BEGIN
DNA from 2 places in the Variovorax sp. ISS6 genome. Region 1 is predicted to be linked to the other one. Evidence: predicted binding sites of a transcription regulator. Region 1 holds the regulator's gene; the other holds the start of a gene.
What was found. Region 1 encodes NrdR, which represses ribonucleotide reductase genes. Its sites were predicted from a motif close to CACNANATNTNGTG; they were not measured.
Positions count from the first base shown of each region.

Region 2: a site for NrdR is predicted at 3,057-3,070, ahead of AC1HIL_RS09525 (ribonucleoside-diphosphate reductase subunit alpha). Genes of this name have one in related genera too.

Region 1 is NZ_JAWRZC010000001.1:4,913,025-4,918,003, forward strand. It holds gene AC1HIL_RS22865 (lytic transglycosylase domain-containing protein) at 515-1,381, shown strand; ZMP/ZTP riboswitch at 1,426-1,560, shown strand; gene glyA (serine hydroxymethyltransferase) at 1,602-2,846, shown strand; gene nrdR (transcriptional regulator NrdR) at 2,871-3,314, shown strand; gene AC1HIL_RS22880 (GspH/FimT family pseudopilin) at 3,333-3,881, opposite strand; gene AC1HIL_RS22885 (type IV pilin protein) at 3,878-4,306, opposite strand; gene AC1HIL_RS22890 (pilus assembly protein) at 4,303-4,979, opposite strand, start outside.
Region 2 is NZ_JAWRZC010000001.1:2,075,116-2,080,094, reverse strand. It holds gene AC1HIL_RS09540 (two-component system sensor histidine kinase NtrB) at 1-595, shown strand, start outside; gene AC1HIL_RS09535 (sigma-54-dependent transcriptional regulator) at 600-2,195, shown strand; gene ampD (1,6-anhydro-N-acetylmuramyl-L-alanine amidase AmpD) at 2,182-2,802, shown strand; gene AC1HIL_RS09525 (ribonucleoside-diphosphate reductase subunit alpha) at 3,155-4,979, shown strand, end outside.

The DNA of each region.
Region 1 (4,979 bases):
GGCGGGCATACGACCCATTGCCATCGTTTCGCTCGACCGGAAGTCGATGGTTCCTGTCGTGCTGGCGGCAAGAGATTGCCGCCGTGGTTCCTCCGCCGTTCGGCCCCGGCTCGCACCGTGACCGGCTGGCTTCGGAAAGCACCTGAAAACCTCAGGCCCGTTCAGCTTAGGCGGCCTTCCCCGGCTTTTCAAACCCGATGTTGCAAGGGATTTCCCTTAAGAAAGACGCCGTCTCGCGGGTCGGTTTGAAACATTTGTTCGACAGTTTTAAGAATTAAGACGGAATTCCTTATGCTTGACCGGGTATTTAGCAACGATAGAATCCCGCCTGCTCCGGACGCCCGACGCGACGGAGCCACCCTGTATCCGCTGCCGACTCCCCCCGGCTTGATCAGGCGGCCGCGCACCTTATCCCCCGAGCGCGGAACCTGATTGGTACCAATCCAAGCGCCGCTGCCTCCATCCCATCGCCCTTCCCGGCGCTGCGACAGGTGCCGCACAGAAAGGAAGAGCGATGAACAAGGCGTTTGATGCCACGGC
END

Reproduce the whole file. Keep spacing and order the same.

DNA from 2 places in the Variovorax sp. ISS6 genome. Region 1 is predicted to be linked to the other one. Evidence: predicted binding sites of a transcription regulator. Region 1 holds the regulator's gene; the other holds the start of a gene.
What was found. Region 1 encodes NrdR, which represses ribonucleotide reductase genes. Its sites were predicted from a motif close to CACNANATNTNGTG; they were not measured.
Positions count from the first base shown of each region.

Region 2: a site for NrdR is predicted at 3,057-3,070, ahead of AC1HIL_RS09525 (ribonucleoside-diphosphate reductase subunit alpha). Genes of this name have one in related genera too.

Region 1 is NZ_JAWRZC010000001.1:4,913,025-4,918,003, forward strand. It holds gene AC1HIL_RS22865 (lytic transglycosylase domain-containing protein) at 515-1,381, shown strand; ZMP/ZTP riboswitch at 1,426-1,560, shown strand; gene glyA (serine hydroxymethyltransferase) at 1,602-2,846, shown strand; gene nrdR (transcriptional regulator NrdR) at 2,871-3,314, shown strand; gene AC1HIL_RS22880 (GspH/FimT family pseudopilin) at 3,333-3,881, opposite strand; gene AC1HIL_RS22885 (type IV pilin protein) at 3,878-4,306, opposite strand; gene AC1HIL_RS22890 (pilus assembly protein) at 4,303-4,979, opposite strand, start outside.
Region 2 is NZ_JAWRZC010000001.1:2,075,116-2,080,094, reverse strand. It holds gene AC1HIL_RS09540 (two-component system sensor histidine kinase NtrB) at 1-595, shown strand, start outside; gene AC1HIL_RS09535 (sigma-54-dependent transcriptional regulator) at 600-2,195, shown strand; gene ampD (1,6-anhydro-N-acetylmuramyl-L-alanine amidase AmpD) at 2,182-2,802, shown strand; gene AC1HIL_RS09525 (ribonucleoside-diphosphate reductase subunit alpha) at 3,155-4,979, shown strand, end outside.

The DNA of each region.
Region 1 (4,979 bases):
GGCGGGCATACGACCCATTGCCATCGTTTCGCTCGACCGGAAGTCGATGGTTCCTGTCGTGCTGGCGGCAAGAGATTGCCGCCGTGGTTCCTCCGCCGTTCGGCCCCGGCTCGCACCGTGACCGGCTGGCTTCGGAAAGCACCTGAAAACCTCAGGCCCGTTCAGCTTAGGCGGCCTTCCCCGGCTTTTCAAACCCGATGTTGCAAGGGATTTCCCTTAAGAAAGACGCCGTCTCGCGGGTCGGTTTGAAACATTTGTTCGACAGTTTTAAGAATTAAGACGGAATTCCTTATGCTTGACCGGGTATTTAGCAACGATAGAATCCCGCCTGCTCCGGACGCCCGACGCGACGGAGCCACCCTGTATCCGCTGCCGACTCCCCCCGGCTTGATCAGGCGGCCGCGCACCTTATCCCCCGAGCGCGGAACCTGATTGGTACCAATCCAAGCGCCGCTGCCTCCATCCCATCGCCCTTCCCGGCGCTGCGACAGGTGCCGCACAGAAAGGAAGAGCGATGAACAAGGCGTTTGATGCCACGGC